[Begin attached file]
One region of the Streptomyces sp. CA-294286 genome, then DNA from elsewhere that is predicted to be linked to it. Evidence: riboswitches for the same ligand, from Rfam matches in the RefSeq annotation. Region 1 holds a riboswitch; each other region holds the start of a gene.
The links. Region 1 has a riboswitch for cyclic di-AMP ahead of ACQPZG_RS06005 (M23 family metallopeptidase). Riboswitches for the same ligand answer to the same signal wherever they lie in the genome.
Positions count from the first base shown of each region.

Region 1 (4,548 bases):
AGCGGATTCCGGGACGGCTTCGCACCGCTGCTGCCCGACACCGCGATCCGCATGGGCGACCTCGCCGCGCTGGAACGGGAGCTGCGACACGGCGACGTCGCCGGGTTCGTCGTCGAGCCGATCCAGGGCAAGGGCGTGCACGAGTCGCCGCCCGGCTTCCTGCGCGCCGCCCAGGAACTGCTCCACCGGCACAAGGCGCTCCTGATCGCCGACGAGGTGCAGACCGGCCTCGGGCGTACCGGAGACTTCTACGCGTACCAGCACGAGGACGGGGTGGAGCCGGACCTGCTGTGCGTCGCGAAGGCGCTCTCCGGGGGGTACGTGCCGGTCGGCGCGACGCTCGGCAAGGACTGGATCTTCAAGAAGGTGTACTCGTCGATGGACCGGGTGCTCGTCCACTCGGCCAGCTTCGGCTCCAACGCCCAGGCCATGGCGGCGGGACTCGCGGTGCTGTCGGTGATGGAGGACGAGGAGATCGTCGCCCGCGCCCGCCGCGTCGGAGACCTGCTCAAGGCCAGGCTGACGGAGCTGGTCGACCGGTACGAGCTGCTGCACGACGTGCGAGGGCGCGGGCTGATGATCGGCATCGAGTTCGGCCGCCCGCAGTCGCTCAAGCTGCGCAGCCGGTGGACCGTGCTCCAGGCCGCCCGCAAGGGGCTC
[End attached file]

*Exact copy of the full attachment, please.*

One region of the Streptomyces sp. CA-294286 genome, then DNA from elsewhere that is predicted to be linked to it. Evidence: riboswitches for the same ligand, from Rfam matches in the RefSeq annotation. Region 1 holds a riboswitch; each other region holds the start of a gene.
The links. Region 1 has a riboswitch for cyclic di-AMP ahead of ACQPZG_RS06005 (M23 family metallopeptidase). Riboswitches for the same ligand answer to the same signal wherever they lie in the genome.
Positions count from the first base shown of each region.

Region 1 (4,548 bases):
AGCGGATTCCGGGACGGCTTCGCACCGCTGCTGCCCGACACCGCGATCCGCATGGGCGACCTCGCCGCGCTGGAACGGGAGCTGCGACACGGCGACGTCGCCGGGTTCGTCGTCGAGCCGATCCAGGGCAAGGGCGTGCACGAGTCGCCGCCCGGCTTCCTGCGCGCCGCCCAGGAACTGCTCCACCGGCACAAGGCGCTCCTGATCGCCGACGAGGTGCAGACCGGCCTCGGGCGTACCGGAGACTTCTACGCGTACCAGCACGAGGACGGGGTGGAGCCGGACCTGCTGTGCGTCGCGAAGGCGCTCTCCGGGGGGTACGTGCCGGTCGGCGCGACGCTCGGCAAGGACTGGATCTTCAAGAAGGTGTACTCGTCGATGGACCGGGTGCTCGTCCACTCGGCCAGCTTCGGCTCCAACGCCCAGGCCATGGCGGCGGGACTCGCGGTGCTGTCGGTGATGGAGGACGAGGAGATCGTCGCCCGCGCCCGCCGCGTCGGAGACCTGCTCAAGGCCAGGCTGACGGAGCTGGTCGACCGGTACGAGCTGCTGCACGACGTGCGAGGGCGCGGGCTGATGATCGGCATCGAGTTCGGCCGCCCGCAGTCGCTCAAGCTGCGCAGCCGGTGGACCGTGCTCCAGGCCGCCCGCAAGGGGCTC